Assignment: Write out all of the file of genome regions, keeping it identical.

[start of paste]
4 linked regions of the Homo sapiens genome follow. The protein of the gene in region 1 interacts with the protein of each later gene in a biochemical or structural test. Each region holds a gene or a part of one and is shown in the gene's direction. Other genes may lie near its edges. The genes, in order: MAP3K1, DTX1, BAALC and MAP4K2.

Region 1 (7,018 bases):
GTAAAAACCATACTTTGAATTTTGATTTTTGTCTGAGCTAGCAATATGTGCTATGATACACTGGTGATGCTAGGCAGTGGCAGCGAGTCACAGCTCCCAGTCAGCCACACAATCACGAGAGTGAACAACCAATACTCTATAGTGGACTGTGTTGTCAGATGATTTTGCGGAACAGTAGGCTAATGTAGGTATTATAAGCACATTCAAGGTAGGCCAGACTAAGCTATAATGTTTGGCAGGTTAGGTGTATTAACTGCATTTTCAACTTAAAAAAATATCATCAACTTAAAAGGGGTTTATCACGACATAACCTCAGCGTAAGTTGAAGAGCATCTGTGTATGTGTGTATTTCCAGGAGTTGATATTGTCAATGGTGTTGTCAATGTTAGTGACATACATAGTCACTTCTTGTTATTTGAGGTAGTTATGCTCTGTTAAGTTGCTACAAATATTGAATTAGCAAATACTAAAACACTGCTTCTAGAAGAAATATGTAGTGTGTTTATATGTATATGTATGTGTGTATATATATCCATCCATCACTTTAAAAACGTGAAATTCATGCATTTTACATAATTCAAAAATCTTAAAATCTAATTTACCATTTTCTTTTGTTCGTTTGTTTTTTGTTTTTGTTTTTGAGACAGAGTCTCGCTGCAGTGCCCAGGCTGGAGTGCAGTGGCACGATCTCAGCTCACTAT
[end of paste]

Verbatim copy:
4 linked regions of the Homo sapiens genome follow. The protein of the gene in region 1 interacts with the protein of each later gene in a biochemical or structural test. Each region holds a gene or a part of one and is shown in the gene's direction. Other genes may lie near its edges. The genes, in order: MAP3K1, DTX1, BAALC and MAP4K2.

Region 1 (7,018 bases):
GTAAAAACCATACTTTGAATTTTGATTTTTGTCTGAGCTAGCAATATGTGCTATGATACACTGGTGATGCTAGGCAGTGGCAGCGAGTCACAGCTCCCAGTCAGCCACACAATCACGAGAGTGAACAACCAATACTCTATAGTGGACTGTGTTGTCAGATGATTTTGCGGAACAGTAGGCTAATGTAGGTATTATAAGCACATTCAAGGTAGGCCAGACTAAGCTATAATGTTTGGCAGGTTAGGTGTATTAACTGCATTTTCAACTTAAAAAAATATCATCAACTTAAAAGGGGTTTATCACGACATAACCTCAGCGTAAGTTGAAGAGCATCTGTGTATGTGTGTATTTCCAGGAGTTGATATTGTCAATGGTGTTGTCAATGTTAGTGACATACATAGTCACTTCTTGTTATTTGAGGTAGTTATGCTCTGTTAAGTTGCTACAAATATTGAATTAGCAAATACTAAAACACTGCTTCTAGAAGAAATATGTAGTGTGTTTATATGTATATGTATGTGTGTATATATATCCATCCATCACTTTAAAAACGTGAAATTCATGCATTTTACATAATTCAAAAATCTTAAAATCTAATTTACCATTTTCTTTTGTTCGTTTGTTTTTTGTTTTTGTTTTTGAGACAGAGTCTCGCTGCAGTGCCCAGGCTGGAGTGCAGTGGCACGATCTCAGCTCACTAT